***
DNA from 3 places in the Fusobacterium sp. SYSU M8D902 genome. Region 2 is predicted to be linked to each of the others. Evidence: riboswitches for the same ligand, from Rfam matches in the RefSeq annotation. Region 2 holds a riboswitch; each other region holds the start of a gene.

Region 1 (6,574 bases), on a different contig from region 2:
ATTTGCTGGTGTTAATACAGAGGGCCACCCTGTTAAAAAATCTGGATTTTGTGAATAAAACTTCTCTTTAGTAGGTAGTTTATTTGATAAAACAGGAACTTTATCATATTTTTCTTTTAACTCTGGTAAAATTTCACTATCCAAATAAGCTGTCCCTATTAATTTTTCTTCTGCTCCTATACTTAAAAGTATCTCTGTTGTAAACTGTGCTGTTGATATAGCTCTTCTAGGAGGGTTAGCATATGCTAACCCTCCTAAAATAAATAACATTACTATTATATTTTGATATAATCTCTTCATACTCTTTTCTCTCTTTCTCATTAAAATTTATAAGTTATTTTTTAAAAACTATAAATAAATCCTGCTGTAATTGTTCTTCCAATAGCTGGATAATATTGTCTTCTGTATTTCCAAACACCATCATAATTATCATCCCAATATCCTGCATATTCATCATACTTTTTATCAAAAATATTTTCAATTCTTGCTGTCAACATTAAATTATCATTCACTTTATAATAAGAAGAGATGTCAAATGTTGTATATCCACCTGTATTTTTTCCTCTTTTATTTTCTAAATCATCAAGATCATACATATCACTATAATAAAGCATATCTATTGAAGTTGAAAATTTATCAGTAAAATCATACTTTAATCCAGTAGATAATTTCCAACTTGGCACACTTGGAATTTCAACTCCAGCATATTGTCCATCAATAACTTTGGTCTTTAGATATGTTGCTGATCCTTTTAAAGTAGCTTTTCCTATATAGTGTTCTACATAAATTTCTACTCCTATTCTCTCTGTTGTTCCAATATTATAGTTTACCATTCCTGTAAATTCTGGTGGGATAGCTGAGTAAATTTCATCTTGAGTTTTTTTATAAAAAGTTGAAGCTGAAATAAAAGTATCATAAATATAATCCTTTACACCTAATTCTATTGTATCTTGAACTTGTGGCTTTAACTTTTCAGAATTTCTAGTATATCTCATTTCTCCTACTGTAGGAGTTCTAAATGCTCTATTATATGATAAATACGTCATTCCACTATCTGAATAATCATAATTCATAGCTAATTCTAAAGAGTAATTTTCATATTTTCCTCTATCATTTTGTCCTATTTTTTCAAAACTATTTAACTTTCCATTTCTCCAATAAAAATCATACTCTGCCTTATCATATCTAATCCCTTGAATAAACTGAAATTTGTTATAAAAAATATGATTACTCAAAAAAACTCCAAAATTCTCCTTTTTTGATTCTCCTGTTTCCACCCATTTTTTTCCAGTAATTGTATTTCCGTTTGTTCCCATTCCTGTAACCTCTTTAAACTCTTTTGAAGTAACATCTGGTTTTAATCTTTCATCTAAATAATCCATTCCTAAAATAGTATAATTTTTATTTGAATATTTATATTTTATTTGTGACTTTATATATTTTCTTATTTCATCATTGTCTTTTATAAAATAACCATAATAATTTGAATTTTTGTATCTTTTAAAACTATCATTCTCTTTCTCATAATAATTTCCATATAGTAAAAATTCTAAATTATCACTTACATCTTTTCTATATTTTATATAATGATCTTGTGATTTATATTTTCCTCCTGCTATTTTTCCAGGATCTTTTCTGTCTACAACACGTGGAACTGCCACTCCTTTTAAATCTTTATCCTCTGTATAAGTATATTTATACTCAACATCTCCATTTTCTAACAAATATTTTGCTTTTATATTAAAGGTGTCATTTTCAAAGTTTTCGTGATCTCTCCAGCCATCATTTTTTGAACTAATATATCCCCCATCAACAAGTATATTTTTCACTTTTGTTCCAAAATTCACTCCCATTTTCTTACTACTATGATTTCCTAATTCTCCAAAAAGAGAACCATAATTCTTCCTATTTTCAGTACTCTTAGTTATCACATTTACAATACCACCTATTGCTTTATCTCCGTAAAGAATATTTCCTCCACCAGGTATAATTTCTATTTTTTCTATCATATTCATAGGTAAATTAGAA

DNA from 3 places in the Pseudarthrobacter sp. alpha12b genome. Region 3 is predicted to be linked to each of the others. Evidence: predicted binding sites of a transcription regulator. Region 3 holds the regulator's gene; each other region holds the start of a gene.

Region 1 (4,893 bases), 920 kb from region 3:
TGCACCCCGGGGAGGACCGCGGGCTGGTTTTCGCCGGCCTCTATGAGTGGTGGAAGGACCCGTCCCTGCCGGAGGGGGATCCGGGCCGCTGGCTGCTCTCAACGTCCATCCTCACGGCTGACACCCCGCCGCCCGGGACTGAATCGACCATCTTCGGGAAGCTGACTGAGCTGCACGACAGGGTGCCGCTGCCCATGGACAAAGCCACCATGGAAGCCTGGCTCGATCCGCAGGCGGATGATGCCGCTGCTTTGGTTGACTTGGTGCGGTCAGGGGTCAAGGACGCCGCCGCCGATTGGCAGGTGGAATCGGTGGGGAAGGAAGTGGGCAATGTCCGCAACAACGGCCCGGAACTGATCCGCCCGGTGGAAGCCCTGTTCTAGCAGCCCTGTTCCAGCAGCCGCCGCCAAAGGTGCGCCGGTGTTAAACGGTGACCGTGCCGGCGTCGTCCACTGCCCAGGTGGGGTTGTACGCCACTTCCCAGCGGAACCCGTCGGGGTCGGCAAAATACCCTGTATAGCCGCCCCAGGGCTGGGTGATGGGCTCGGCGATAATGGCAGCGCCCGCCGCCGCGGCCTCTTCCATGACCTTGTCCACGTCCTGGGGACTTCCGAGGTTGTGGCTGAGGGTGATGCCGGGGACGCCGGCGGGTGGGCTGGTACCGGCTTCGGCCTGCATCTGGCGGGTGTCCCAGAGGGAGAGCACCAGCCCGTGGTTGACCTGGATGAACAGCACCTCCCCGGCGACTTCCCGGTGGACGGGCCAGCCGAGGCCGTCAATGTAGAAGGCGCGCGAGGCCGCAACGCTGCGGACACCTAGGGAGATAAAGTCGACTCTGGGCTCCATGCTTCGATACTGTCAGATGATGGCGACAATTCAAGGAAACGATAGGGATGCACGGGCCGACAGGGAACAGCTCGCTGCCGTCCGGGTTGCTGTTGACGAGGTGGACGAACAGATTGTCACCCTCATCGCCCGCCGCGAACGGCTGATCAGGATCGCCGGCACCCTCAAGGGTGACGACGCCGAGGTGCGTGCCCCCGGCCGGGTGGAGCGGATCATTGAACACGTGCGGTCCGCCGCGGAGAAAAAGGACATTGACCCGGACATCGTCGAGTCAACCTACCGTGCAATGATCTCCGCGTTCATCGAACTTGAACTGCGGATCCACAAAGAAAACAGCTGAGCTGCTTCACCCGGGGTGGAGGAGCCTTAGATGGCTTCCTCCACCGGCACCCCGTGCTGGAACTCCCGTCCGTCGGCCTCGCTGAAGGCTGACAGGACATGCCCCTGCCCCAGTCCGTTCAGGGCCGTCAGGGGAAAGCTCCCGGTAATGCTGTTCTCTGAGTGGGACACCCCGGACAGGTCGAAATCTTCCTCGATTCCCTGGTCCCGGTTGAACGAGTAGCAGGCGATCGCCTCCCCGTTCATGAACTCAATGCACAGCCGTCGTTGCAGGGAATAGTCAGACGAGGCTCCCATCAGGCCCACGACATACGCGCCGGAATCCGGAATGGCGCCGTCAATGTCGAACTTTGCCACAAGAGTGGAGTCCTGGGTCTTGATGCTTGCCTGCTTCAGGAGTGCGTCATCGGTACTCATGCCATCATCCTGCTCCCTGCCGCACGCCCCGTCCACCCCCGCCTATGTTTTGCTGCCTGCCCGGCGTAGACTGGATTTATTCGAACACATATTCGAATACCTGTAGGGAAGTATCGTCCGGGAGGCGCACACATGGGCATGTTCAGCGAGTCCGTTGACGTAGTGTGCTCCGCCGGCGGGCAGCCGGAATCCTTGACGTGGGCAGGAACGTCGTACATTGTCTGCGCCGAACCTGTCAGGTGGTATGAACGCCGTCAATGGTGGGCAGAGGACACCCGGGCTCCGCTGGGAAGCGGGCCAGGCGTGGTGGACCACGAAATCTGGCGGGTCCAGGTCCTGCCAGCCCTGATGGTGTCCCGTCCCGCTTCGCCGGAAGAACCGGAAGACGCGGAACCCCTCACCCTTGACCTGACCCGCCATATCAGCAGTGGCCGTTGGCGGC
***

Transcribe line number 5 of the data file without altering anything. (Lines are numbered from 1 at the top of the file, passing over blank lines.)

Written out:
Region 1 (4,893 bases), 920 kb from region 3: